I’ll Fly Away #Musical Monday

My uncle Tony recently passed away. He was a lawyer, but one of my fondest memories is of him playing the guitar and singing. When I took up the guitar in high school, he gave me some pointers. After my grandmother passed, I sang “I’ll Fly Away,” and he accompanied me on guitar.

According to Wikipedia, “I’ll Fly Away” was written in 1929 by Albert P. Brumley and published in 1932 by the Hartford Music Company in a collection called Wonderful Message. It was inspired by the 1924 ballad, “The Prisoner’s Song.” Frequently used in worship services, it’s the most recorded gospel song.

When I was working as a registered music therapist in a nursing home, a local church group ended its weekly services at the facility with this song. One of the residents asked to have it sung at her funeral, and her wish was granted.

So, when we were discussing what songs I should sing at Grandma’s funeral, I suggested “I’ll Fly Away,” and Uncle Tony offered to accompany me. I don’t have a recording of that. So, my guitar playing will have to do. Rest in peace, Uncle Tony.

By the way, for those of you who use the National Library Services for the Blind and Print Disabled, The Red Dress is available for download from their site here. Thank you for reading. Stay safe, happy, and healthy, and may you always have positive experiences.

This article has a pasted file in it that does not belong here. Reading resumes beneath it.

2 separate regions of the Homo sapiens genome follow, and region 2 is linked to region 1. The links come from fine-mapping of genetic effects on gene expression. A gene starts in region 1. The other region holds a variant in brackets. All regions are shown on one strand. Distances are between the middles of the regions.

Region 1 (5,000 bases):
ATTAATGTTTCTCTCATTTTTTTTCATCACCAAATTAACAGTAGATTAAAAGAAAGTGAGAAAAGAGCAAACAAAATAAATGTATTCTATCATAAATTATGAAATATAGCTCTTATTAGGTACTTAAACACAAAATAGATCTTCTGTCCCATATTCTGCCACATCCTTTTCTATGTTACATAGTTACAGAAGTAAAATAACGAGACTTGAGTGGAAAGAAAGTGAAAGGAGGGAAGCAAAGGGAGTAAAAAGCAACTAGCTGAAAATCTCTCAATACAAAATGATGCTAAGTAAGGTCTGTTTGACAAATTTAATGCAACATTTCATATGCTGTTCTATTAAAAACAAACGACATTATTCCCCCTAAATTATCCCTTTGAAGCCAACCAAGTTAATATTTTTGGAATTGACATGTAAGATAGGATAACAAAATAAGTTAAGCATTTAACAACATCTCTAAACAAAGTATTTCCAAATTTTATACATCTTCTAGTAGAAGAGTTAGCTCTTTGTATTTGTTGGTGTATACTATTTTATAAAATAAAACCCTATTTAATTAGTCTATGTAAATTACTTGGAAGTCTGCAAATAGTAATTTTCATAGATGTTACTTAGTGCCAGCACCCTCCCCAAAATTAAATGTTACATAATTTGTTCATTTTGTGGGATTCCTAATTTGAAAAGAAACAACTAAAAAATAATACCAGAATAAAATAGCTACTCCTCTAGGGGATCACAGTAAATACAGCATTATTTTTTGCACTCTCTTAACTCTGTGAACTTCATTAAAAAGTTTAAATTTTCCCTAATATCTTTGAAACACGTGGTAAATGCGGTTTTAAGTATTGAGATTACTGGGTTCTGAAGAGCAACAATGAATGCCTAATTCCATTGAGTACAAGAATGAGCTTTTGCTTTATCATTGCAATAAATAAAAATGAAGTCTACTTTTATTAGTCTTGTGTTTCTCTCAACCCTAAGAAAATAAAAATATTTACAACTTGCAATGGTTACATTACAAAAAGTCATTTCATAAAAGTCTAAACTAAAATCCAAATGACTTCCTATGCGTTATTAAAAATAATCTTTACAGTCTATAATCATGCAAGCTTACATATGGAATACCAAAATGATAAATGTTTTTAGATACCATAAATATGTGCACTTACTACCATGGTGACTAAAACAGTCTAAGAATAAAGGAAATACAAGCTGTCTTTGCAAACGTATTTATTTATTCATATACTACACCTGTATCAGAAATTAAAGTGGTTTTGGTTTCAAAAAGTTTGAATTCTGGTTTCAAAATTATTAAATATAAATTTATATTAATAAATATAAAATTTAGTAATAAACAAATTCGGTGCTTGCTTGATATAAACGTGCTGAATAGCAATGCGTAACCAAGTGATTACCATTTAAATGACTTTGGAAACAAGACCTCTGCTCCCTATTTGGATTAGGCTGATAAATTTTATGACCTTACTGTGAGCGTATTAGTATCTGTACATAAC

New! The Red Dress

Copyright July 2019 by DLD Books

Front cover contains: young, dark-haired woman in red dress holding flowers

When Eve went to her high school senior prom, she wore a red dress that her mother had made for her. That night, after dancing with the boy of her dreams, she caught him in the act with her best friend. Months later, Eve, a freshman in college, is bullied into giving the dress to her roommate. After her mother finds out, their relationship is never the same again.

Twenty-five years later, Eve, a bestselling author, is happily married with three children. Although her mother suffers from dementia, she still remembers, and Eve still harbors the guilt for giving the dress away. When she receives a Facebook friend request from her old college roommate and an invitation to her twenty-five-year high school class reunion, then meets her former best friend by chance, she must confront the past in order to face the future.

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A Puppy to the Rescue #Open Book Blog Hop

This week’s question from blogger Stevie Turner is this. Have you ever written yourself into a corner? My answer is yes.

In my young adult novel-in-progress, Grandma Doesn’t Know Me, an elderly woman in a nursing home, who suffers from dementia, unexpectedly reveals a family secret to her teen-aged granddaughter. In shock, the granddaughter tells her parents she knows the secret. This causes a rift in her parents’ marriage. Then, the grandmother dies. At this point, I knew where I wanted to go but had no idea how to get there, that is, until Squeakers showed up.

I suddenly got the idea to have my characters find an abandoned black and white Dalmatian puppy while walking in the park on a cold November morning. My ten-year-old, Sarah, dubs him Squeakers because he’s doing what most puppies would do in this situation, whine piteously. Squeakers manages to bring the family together during this time of grief, but only for a short time until the next tragedy strikes.

I’m not sure when this novel will be published, since I’m still writing it. But as soon as it’s available, I’ll let you know. So, stay tuned.